GILL, James E. Pvt., 38633091, DOB I May 1921. a) Limestone County, Texas. c) 18 February 1945. t) Hamilton Beeman Cemetery, Retreat, Texas. g) Carl A. Settle, 124 Culotta Drive, Hampton, Virginia 23666. h) Updated 11 July 201 I thanks to Shane Olson, Hallock, Minnesota.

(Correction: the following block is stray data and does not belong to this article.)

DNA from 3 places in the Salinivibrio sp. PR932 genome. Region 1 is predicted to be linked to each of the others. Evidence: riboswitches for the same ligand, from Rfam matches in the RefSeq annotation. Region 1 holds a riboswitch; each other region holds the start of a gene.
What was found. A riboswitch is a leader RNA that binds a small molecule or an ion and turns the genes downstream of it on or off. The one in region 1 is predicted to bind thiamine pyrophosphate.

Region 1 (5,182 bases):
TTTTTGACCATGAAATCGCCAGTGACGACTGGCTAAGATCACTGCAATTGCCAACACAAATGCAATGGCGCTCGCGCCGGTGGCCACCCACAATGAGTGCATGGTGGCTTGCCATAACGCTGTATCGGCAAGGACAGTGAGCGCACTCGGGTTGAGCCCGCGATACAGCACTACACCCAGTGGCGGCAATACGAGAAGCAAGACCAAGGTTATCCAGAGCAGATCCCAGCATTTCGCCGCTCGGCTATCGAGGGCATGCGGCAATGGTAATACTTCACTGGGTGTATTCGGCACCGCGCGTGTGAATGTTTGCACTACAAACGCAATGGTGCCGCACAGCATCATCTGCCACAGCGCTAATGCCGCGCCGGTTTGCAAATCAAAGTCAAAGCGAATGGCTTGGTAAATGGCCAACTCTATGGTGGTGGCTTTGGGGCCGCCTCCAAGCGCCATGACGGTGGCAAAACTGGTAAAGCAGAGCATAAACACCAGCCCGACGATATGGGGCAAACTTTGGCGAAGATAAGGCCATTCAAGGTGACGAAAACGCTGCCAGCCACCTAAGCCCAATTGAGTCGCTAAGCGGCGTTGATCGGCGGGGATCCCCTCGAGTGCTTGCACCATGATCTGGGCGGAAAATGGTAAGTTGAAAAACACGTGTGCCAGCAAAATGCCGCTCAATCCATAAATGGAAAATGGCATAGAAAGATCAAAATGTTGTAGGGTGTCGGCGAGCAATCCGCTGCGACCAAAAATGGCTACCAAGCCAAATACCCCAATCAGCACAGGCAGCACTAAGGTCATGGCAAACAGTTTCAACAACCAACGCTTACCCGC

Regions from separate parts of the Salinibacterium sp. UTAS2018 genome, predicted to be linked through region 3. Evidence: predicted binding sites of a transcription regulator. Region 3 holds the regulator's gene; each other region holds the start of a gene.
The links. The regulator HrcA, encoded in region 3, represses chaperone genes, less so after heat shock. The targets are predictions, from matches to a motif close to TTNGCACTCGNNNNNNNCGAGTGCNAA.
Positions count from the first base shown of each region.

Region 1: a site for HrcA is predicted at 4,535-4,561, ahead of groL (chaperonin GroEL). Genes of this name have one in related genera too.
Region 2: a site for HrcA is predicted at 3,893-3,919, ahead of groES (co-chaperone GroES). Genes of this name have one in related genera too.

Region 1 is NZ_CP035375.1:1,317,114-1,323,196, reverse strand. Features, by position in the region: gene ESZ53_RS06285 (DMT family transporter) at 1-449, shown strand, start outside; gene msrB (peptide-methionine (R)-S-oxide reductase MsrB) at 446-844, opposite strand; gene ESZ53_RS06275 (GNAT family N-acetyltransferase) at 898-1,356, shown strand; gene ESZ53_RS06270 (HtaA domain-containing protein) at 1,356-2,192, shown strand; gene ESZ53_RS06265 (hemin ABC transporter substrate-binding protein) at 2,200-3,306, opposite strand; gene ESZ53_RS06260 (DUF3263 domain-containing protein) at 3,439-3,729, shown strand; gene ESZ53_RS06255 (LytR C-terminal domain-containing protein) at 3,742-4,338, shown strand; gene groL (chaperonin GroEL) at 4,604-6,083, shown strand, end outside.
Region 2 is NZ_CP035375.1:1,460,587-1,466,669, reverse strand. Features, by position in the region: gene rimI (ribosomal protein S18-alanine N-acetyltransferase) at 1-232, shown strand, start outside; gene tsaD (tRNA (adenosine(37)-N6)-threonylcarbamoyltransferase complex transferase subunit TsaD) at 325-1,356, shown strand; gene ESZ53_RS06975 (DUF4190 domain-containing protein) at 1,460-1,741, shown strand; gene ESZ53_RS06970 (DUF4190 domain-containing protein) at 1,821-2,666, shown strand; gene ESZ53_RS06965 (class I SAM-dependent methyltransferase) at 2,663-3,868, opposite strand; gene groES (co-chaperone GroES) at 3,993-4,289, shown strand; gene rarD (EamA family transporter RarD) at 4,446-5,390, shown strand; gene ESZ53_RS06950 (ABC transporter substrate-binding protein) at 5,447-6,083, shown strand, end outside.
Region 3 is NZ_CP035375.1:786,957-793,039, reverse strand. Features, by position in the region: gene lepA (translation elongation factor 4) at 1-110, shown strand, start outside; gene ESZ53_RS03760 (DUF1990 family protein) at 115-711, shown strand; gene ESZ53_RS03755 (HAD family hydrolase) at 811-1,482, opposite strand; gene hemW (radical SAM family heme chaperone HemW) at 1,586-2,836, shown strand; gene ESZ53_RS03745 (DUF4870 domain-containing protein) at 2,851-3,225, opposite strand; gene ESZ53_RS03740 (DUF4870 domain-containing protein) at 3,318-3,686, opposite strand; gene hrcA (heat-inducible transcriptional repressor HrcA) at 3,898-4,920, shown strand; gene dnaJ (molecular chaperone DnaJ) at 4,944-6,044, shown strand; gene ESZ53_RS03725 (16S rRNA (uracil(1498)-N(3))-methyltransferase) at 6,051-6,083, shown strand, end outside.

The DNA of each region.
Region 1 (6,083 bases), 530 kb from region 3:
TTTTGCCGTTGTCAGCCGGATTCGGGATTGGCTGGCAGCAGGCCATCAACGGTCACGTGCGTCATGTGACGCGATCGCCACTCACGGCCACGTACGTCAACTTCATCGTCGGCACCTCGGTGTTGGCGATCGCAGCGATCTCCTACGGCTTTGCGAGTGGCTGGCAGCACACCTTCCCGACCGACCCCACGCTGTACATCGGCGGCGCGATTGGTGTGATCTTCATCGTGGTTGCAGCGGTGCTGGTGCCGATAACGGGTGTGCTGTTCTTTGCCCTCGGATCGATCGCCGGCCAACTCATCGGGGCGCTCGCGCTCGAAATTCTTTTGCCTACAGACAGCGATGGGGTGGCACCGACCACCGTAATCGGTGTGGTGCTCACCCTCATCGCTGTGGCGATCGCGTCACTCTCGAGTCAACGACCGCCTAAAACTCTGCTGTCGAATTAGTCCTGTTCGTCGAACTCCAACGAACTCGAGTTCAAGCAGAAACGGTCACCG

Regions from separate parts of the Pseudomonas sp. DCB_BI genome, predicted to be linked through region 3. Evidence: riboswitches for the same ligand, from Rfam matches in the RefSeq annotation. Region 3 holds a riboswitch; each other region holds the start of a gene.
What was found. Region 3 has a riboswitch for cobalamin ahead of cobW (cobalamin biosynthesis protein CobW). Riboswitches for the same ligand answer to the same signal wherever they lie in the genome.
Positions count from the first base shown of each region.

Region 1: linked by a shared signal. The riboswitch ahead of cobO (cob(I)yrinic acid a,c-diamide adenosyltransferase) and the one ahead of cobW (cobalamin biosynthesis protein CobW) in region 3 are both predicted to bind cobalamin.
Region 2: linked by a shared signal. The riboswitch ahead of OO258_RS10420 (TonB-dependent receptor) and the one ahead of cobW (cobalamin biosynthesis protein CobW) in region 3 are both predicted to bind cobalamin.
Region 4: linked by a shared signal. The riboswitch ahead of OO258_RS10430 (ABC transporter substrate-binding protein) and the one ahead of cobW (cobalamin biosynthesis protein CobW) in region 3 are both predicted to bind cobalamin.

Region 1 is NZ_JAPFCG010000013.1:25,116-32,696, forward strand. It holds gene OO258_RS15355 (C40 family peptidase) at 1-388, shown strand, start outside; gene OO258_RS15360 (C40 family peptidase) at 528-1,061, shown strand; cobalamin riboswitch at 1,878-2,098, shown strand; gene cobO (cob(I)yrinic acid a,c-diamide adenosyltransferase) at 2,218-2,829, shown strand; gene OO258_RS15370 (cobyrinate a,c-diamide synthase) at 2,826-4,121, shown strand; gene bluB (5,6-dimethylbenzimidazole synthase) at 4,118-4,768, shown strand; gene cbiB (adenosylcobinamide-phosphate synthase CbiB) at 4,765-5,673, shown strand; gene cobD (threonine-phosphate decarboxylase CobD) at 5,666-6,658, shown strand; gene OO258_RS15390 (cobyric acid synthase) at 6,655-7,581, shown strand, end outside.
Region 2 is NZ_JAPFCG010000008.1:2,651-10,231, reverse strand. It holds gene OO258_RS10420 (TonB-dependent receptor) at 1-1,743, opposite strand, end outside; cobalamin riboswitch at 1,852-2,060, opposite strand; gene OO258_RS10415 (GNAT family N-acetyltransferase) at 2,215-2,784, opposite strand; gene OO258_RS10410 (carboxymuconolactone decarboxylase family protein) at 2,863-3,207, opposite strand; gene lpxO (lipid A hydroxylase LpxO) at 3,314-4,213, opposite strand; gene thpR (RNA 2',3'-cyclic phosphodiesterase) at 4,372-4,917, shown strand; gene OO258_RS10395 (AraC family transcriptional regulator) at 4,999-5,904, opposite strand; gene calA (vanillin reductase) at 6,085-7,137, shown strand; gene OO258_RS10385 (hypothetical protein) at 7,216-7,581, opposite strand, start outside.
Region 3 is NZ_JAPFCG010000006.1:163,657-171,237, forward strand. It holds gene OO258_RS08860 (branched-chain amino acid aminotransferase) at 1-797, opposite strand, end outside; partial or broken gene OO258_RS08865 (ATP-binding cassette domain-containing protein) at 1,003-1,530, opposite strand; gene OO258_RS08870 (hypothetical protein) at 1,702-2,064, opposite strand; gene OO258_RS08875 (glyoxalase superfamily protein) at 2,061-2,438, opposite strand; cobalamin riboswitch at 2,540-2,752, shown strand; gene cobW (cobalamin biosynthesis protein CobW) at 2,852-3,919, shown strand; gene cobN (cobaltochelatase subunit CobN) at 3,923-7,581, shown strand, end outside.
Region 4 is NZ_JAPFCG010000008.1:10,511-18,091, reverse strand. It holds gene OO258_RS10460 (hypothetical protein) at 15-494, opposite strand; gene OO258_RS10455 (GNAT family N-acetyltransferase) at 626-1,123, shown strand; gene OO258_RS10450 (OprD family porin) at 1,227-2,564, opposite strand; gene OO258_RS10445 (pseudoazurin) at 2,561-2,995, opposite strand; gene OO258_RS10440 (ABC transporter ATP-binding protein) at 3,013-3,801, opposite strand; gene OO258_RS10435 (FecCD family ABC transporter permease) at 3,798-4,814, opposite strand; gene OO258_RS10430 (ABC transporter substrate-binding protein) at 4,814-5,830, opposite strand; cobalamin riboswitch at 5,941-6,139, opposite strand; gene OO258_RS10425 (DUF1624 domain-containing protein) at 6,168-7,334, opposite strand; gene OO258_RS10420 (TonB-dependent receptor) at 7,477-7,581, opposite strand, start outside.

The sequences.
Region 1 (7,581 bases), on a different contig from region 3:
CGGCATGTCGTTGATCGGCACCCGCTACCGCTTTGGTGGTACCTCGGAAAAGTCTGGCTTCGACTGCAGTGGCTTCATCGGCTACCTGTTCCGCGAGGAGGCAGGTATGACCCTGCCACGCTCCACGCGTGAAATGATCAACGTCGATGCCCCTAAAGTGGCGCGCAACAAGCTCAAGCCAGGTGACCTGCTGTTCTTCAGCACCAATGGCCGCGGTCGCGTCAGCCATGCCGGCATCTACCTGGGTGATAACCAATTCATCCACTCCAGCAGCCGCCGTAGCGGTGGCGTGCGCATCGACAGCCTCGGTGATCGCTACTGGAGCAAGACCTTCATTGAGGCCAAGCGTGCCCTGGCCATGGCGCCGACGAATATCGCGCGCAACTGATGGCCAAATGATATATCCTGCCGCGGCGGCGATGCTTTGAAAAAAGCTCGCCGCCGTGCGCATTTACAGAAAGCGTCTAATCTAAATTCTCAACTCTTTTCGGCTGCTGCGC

GINTHNER, Charles V., Pvt., 37798034 a) Hennepin County, Minnesota b) June 1945, C/81. c) June 1945, Camp Fannin. d) C/81. e) Quoting Malcolm E. Myers (see g) below): “I arrived at Camp Fannin on about the second week of June 1945 to begin basic training as an I&R man. On one day early in that week, we were taken out to a drill field just across the street from our C/81 battalion office. We ran several laps around the field and did several exercises before being marched back to our company area where we began a class in rolling our field packs. About 10 minutes into our class, I looked to my left and saw one of the men in the class as he laid back on the ground very obviously in distress, and the non-com conducting the class ran to the office and called for an ambulance which arrived in a very few minutes and the man was taken to the base hospital. Later that day First Sgt. Pratt told us sadly that we had lost a man in our company. He was Pvt. Charles V Ginthner, a former policeman from St. Louis, Mo. He was married and over 30 but I do not remember whether he had children. Sgt. Pratt accompanied Pvt. Ginthner’s body back to St. Louis. He stated that Pvt. Ginthner was a very highly regarded man on the St. Louis police force. He further stated that he saw many of Pvt. Ginthner’s fellow officers shedding tears unashamedly at the funeral.” f) Ft. Snelling, Minn. g) Malcolm E. Myers, 2111 Dennis Drive, Hammond, Louisiana 70401, who was in the same company at Fannin and witnessed the deceased’s death.